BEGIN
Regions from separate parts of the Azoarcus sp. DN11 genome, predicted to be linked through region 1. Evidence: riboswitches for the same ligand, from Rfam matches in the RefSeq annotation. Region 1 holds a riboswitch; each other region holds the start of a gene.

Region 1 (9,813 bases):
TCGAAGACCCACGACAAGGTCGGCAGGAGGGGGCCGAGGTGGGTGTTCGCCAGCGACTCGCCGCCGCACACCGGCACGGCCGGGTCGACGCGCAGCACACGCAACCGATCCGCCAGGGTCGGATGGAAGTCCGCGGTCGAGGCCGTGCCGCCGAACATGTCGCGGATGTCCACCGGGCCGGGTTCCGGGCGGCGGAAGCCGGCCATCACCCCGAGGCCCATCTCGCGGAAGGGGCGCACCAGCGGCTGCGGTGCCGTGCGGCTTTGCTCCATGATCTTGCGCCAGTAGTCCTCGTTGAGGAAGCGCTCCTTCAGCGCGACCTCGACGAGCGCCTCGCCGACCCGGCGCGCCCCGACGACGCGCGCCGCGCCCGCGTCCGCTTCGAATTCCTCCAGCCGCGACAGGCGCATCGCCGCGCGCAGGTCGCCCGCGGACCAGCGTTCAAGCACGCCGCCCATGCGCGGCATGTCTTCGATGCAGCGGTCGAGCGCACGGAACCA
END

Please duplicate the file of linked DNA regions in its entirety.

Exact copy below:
Regions from separate parts of the Azoarcus sp. DN11 genome, predicted to be linked through region 1. Evidence: riboswitches for the same ligand, from Rfam matches in the RefSeq annotation. Region 1 holds a riboswitch; each other region holds the start of a gene.

Region 1 (9,813 bases):
TCGAAGACCCACGACAAGGTCGGCAGGAGGGGGCCGAGGTGGGTGTTCGCCAGCGACTCGCCGCCGCACACCGGCACGGCCGGGTCGACGCGCAGCACACGCAACCGATCCGCCAGGGTCGGATGGAAGTCCGCGGTCGAGGCCGTGCCGCCGAACATGTCGCGGATGTCCACCGGGCCGGGTTCCGGGCGGCGGAAGCCGGCCATCACCCCGAGGCCCATCTCGCGGAAGGGGCGCACCAGCGGCTGCGGTGCCGTGCGGCTTTGCTCCATGATCTTGCGCCAGTAGTCCTCGTTGAGGAAGCGCTCCTTCAGCGCGACCTCGACGAGCGCCTCGCCGACCCGGCGCGCCCCGACGACGCGCGCCGCGCCCGCGTCCGCTTCGAATTCCTCCAGCCGCGACAGGCGCATCGCCGCGCGCAGGTCGCCCGCGGACCAGCGTTCAAGCACGCCGCCCATGCGCGGCATGTCTTCGATGCAGCGGTCGAGCGCACGGAACCA